Bullies often seek power over others and can achieve it through physical aggression and intimidation tactics. They may use their physical size, age, social status, gender, gang members, acquaintances, families and other means of influence to gain power over others.
It is a sad reality. Bullies in schools often target special education students. When your child is the victim:
- Both of you may feel anger, fear, sadness, and frustration;
- There is a real risk of psychological trauma and injury;
- Your child's grades may drop; and
- Both of you may feel isolated and powerless to change the situation.
Recognizing Acts of Bullying and Aggression?Bullying can take several forms. It can be observable or secretive behavior.
- Intimidation and threats;
- Name calling, insults, and comments about disability, gender, and race;
- Teasing about personal characteristics or sexual harassment;
- Physical assault, tripping, hitting, pinching and other physical abuse; and
- Destruction of property, demanding money or other possessions;
- Rejecting, excluding, and isolating victims from others;
- Spreading rumors and other public humiliation;
- Manipulating friends and relationships, passive aggression;
- Passing damaging notes or posting threatening or damaging emails or web material; and
- Blackmailing, harassment, and dangerous dares.
What Can Happen if Bullying is not Stopped?
Left unaddressed, bullying over time can cause depression and lasting psychological damage or injury to the victim. It can result in poor attendance or psychosomatic illnesses. Violence can escalate into serious property damage, and injuries to students and adults.
Fortunately, catastrophic incidents of bullying and school violence are not frequent. In our society, however, it is critical that all these incidents be addressed by your child's school and parents and that preventative measures to protect the children are in place before the problem escalates into serious injury. Because school culture and climate are important in maintaining safe schools, it is best practice for schools to implement bullying prevention programs as primary prevention, before a problem emerges.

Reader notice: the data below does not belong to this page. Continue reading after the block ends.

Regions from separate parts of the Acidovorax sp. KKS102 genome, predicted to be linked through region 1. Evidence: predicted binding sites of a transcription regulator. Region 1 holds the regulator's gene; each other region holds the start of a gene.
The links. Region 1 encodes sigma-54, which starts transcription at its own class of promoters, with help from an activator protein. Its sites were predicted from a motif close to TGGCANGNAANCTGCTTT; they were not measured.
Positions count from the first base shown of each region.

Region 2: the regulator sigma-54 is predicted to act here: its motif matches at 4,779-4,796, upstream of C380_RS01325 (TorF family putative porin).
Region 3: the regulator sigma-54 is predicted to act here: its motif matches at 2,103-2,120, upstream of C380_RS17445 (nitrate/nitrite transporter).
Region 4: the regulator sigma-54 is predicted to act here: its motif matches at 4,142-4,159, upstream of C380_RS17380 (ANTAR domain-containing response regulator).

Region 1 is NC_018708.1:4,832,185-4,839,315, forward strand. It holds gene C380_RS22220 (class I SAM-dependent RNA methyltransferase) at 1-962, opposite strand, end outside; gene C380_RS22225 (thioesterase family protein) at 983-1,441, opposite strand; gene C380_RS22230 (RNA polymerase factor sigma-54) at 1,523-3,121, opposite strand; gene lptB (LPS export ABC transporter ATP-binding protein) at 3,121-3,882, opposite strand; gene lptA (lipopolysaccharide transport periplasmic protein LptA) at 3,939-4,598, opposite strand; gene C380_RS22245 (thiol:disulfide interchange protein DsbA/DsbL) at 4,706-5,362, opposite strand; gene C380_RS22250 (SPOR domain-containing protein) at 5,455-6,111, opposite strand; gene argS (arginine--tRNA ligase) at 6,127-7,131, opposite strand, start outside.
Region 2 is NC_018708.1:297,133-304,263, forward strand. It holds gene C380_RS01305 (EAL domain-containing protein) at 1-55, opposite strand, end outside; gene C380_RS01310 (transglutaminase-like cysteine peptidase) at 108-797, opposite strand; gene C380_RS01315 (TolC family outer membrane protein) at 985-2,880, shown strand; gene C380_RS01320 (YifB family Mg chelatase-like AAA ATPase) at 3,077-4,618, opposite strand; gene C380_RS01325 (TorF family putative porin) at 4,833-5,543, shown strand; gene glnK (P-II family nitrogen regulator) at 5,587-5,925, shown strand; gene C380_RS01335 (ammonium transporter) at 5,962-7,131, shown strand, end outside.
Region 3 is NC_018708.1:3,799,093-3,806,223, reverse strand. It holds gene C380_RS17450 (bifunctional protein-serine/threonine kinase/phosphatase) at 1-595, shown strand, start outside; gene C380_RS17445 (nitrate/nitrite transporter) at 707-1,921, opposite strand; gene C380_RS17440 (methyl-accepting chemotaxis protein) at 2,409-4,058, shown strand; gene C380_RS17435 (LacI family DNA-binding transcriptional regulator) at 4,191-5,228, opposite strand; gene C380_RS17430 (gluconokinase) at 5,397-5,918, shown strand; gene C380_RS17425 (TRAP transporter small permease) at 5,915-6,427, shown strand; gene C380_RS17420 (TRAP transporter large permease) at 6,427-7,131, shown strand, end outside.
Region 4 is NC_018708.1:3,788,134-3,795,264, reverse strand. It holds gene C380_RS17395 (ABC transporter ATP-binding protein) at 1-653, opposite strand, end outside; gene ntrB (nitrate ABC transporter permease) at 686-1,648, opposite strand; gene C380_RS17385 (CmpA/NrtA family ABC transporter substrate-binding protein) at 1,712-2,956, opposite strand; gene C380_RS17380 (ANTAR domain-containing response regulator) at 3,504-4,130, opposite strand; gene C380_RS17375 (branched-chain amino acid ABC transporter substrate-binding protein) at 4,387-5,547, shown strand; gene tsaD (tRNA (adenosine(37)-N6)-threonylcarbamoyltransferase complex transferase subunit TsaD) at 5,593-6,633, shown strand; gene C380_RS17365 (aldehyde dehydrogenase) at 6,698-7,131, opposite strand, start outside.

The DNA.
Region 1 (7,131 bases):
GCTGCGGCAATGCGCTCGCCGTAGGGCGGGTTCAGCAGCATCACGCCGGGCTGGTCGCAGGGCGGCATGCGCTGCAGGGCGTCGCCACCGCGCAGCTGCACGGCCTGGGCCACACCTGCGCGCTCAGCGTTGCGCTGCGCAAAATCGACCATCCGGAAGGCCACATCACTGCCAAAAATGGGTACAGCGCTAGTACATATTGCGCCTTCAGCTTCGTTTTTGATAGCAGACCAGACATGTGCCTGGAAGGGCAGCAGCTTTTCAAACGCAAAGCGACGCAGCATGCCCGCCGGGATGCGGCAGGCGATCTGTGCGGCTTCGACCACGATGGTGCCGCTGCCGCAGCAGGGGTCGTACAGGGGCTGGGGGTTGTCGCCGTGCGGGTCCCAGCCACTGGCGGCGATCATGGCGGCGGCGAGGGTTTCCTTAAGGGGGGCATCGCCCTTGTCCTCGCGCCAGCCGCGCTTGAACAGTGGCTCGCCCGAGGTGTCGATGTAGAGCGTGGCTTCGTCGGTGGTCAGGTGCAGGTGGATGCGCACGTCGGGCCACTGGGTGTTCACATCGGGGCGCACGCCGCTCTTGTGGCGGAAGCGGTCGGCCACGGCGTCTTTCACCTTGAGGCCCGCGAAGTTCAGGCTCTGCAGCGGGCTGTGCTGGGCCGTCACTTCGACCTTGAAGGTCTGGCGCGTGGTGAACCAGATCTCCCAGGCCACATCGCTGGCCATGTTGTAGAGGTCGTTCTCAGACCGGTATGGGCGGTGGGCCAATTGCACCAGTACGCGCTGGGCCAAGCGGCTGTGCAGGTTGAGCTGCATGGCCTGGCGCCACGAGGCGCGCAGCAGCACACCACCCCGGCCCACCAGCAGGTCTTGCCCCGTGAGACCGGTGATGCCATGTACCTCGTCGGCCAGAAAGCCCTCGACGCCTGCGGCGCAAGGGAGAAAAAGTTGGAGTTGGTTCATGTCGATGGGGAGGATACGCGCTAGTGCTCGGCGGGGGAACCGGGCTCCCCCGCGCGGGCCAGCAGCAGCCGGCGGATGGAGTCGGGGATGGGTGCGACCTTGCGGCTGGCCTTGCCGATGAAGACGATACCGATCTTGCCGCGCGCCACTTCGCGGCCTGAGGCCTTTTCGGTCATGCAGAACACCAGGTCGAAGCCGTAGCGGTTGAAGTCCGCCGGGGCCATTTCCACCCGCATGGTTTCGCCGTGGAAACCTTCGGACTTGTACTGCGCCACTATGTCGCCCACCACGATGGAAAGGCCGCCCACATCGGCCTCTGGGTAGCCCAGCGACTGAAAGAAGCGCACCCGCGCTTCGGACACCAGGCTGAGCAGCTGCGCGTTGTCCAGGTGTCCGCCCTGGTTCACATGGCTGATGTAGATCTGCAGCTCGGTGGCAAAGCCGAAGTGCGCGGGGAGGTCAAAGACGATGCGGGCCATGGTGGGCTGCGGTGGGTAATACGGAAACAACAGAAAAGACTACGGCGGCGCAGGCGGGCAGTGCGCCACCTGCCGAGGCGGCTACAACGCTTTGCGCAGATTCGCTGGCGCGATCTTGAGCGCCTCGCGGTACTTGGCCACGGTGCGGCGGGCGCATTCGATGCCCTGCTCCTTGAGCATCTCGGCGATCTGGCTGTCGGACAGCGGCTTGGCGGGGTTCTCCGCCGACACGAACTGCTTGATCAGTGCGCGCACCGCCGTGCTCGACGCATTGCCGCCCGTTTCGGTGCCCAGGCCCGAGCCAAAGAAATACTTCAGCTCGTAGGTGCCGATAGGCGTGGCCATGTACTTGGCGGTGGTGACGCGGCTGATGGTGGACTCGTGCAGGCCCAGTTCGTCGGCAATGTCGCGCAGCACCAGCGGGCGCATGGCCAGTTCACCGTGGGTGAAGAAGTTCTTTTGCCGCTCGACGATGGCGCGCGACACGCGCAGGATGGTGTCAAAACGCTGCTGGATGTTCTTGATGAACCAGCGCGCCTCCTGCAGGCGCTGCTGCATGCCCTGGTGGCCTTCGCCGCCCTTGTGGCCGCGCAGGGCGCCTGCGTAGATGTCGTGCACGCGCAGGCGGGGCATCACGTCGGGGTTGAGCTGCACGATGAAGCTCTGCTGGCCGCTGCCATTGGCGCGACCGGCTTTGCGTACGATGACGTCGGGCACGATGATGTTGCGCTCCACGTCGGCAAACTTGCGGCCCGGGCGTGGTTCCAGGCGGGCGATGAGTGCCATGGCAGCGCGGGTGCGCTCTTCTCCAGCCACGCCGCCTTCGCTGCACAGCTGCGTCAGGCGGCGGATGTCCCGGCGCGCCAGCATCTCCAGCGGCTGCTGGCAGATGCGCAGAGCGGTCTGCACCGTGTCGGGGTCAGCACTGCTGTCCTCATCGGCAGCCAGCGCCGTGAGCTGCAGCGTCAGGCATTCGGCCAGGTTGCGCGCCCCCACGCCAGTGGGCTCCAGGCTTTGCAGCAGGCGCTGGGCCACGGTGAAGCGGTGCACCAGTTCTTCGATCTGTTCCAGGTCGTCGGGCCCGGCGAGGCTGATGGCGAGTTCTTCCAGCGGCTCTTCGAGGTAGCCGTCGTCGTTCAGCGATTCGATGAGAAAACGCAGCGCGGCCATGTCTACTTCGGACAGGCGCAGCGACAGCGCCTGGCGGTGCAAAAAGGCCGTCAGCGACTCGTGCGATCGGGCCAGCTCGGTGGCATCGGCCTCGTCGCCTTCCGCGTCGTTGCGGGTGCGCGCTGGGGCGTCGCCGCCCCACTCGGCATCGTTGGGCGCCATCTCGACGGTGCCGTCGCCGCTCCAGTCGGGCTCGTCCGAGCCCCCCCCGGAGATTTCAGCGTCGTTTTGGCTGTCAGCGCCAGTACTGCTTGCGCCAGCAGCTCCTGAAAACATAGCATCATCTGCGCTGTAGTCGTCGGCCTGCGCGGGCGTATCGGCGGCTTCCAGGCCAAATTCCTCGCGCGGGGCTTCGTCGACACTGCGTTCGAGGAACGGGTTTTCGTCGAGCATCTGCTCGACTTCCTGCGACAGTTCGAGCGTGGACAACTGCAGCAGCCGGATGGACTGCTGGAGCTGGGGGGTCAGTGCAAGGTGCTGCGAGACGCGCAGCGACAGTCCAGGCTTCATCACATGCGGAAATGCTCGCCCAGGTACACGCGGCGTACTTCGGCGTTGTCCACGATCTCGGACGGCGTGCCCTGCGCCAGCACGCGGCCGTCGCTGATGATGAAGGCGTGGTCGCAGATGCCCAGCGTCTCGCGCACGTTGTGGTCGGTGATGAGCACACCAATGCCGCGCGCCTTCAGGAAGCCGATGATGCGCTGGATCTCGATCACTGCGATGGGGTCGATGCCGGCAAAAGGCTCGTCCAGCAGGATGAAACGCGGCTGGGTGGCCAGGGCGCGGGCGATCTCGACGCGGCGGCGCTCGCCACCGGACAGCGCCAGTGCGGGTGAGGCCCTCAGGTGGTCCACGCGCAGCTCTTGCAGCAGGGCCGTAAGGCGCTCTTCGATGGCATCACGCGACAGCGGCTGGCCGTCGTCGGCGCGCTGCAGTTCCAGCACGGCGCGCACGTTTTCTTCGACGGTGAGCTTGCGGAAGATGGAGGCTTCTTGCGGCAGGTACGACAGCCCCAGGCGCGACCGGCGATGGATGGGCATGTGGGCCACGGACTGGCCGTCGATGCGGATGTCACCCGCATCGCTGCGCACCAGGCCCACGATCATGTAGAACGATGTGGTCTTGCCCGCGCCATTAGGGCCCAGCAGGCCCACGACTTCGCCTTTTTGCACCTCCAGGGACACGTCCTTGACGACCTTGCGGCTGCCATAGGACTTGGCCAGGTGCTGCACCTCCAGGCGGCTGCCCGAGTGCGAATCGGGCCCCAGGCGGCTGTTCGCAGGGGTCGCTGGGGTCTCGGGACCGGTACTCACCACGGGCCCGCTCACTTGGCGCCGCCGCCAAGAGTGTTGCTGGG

Bullying at school also affects others who are not involved directly but who simply witnessed or were aware of mistreatment of another student. These students may suffer from fear and concern about their schoolmate who is targeted. They may feel guilt but also may fear the bully so much that they do nothing to help. Worse, they may become offenders themselves because they fear the perpetrator will target them if they do not become accomplices.
For the bullies themselves, the longer they continue the behavior without consequences, the greater the possibility their behavior will worsen. They are at higher risk for committing serious crimes against other students and even the adults in a school. The severity and frequency of their behavior may increase and spread to other students. They may influence other students to participate in their bullying and may attack additional victims. They are more likely to become involved in crimes outside of school. Some may eventually be jailed. Later in life, countless bullies develop the ability to remain in mainstream society while continuing their behavior and even committing crimes, which may or may not be caught and prosecuted. The cost to society is immeasurable but substantial.